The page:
Collider interview with “Wolf Like Me” creator Abe Forsyth

Collider have a great interview with Wolf Like Me creator Abe Forsyth. There is nothing specific about Isla, but he talks about the characters and how he developed the series:

‘Wolf Like Me’s Abe Forsythe on Designing the Werewolf and Subverting Audience Expectations
The creator of the Peacock series also talks about why the opening credits change in every episode and future seasons.

With Wolf Like Me now streaming on Peacock, I recently got to speak with writer-director Abe Forsythe about making the genre-bending romantic dramedy. If you haven’t seen the trailer, the series tells the story of Gary (Josh Gad), a father who is struggling to pick up the pieces and provide for his daughter (Ariel Joy Donoghue) since the unexpected death of his wife. Shortly after Gary and his daughter get in a car crash involving Mary (Isla Fisher), sparks begin to form between the two adults, but Mary has a secret that she can’t bring herself to share with anyone. Perhaps the universe has brought them together for a reason…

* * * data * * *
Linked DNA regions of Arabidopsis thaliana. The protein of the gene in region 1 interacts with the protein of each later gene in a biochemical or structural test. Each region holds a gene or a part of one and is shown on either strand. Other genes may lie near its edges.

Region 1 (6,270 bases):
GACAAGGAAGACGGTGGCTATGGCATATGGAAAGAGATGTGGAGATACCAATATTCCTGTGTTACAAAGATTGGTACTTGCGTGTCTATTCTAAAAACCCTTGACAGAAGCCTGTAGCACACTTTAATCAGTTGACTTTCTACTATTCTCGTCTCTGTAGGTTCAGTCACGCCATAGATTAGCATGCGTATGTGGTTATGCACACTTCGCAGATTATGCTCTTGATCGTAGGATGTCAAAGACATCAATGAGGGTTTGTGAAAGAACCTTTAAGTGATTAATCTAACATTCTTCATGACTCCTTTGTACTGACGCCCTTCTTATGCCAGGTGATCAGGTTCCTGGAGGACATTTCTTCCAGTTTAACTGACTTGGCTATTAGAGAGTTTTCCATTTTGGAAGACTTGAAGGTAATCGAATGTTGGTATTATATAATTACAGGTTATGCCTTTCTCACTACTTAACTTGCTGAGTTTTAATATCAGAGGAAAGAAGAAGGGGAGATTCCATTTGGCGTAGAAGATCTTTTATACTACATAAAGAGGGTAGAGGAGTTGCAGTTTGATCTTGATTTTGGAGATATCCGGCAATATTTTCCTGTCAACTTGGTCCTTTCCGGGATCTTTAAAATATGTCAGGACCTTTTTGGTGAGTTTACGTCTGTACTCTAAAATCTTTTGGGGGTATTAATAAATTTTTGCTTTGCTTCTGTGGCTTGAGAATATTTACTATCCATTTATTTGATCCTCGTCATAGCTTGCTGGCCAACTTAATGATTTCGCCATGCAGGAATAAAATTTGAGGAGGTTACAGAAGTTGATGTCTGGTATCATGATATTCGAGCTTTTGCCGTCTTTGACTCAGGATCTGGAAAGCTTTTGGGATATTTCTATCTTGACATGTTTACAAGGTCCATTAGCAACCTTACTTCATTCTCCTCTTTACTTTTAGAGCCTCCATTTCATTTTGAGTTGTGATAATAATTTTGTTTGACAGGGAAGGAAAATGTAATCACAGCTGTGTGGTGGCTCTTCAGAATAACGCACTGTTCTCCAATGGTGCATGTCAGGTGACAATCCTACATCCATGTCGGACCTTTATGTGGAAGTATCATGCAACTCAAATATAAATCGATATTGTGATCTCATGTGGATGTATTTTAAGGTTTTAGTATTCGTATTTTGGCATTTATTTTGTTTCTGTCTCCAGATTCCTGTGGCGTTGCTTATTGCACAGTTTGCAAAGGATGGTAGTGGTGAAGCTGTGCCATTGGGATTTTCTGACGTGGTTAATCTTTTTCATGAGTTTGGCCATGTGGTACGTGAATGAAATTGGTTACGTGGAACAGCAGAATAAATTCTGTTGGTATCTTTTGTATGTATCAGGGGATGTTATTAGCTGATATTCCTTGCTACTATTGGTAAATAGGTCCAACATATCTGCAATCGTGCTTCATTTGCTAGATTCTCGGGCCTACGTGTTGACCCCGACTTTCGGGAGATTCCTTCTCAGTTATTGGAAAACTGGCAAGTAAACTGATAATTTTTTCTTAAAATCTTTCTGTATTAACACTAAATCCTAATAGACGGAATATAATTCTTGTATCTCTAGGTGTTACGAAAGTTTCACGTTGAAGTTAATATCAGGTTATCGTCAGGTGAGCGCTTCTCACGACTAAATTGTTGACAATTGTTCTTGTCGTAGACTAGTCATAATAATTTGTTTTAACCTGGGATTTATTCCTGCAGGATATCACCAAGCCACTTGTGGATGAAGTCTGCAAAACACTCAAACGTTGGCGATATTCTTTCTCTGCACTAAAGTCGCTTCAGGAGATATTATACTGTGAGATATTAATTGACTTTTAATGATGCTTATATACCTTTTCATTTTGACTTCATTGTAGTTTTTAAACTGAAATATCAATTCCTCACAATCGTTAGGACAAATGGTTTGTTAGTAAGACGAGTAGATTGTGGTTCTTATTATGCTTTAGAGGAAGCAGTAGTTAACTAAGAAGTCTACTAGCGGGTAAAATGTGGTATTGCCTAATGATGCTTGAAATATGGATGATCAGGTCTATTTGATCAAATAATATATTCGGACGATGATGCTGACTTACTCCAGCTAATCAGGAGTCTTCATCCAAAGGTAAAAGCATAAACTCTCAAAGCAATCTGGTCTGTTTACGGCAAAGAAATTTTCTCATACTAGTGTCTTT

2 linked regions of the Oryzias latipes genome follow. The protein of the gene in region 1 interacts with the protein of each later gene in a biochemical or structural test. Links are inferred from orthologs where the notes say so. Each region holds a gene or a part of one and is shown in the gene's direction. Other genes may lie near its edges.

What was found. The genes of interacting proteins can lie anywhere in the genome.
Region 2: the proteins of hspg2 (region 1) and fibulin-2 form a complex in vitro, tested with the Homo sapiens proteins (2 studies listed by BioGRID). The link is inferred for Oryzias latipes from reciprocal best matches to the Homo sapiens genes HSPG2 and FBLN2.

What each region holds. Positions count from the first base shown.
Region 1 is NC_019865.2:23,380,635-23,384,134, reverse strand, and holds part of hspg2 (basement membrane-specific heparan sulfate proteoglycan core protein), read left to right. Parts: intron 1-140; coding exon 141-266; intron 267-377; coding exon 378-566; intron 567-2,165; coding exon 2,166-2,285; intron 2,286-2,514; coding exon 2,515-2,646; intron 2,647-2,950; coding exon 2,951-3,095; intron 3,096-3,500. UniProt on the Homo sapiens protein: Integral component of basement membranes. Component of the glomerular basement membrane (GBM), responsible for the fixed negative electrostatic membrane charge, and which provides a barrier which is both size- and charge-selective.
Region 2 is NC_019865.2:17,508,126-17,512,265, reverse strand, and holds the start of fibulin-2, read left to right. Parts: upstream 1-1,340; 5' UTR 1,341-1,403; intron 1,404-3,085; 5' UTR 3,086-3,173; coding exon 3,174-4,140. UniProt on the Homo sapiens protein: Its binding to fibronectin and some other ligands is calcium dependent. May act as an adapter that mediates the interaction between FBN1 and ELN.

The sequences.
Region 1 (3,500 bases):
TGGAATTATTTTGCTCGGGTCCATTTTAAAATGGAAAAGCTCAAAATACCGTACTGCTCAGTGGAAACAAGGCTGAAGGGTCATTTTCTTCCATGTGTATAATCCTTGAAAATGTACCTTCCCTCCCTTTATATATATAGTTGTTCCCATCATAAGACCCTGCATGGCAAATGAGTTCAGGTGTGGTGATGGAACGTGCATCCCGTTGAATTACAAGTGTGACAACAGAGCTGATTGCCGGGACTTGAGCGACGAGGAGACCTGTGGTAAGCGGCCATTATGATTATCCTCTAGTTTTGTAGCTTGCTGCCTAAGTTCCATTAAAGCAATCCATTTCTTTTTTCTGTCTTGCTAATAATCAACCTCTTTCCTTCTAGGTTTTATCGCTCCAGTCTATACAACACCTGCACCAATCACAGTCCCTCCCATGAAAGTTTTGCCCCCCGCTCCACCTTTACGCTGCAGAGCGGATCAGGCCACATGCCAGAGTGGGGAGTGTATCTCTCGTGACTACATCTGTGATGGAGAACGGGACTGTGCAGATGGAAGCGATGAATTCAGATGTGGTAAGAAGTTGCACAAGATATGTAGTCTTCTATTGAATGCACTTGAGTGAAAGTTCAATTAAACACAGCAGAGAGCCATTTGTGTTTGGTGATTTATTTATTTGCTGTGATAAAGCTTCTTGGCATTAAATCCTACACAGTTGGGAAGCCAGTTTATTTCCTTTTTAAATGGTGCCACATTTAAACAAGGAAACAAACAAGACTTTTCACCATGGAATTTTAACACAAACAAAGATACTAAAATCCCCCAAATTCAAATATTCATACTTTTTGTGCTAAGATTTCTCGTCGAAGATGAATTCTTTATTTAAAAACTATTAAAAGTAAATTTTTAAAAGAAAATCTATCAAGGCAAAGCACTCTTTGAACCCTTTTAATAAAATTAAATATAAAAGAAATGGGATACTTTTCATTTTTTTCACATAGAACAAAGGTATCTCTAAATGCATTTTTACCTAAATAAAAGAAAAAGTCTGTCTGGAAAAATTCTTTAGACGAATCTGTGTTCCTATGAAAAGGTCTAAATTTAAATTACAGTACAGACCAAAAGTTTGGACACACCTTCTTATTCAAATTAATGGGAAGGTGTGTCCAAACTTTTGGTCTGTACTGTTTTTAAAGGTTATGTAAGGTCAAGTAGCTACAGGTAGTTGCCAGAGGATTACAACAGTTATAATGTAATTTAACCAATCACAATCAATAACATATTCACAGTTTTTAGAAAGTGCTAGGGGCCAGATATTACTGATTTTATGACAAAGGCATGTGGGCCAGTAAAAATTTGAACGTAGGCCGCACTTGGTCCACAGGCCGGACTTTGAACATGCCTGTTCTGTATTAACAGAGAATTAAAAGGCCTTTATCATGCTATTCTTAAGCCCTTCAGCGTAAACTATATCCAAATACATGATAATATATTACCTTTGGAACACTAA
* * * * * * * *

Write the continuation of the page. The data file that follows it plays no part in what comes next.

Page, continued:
During the interview, Forsythe they talked about where the idea came from, drawing from his own life experiences, how they decided on six episodes, the way the opening credits change in every episode, how they designed the werewolf, why he wanted to hold it back as long as possible, why he likes subverting audience expectations, and more. In addition, he talked about future seasons and if the werewolf would be shown more now that it’s been revealed.

Watch what Abe Forsythe had to say in the player above and below is exactly what we talked about. Wolf Like Me is now streaming on Peacock.

Abe Forsythe
Where did the idea come from?
How a lot of his own life experiences were put into the show.
How did he decide on six episodes and was it even a different number?
How the story dictated how many episodes.
Did Peacock ask him if he had ideas for future seasons?
How the characters are in a much different place after the season finale.
How they designed the opening credits and the way they change as the series goes on.
How they designed the werewolf.
Did anyone ask him to introduce the werewolf earlier in the season?
Why he wanted to hold back the werewolf as long as possible.
Has he already thought about Season 2 and how much the werewolf would be shown?
Why he wanted to subvert the expectations of what the audience expects.


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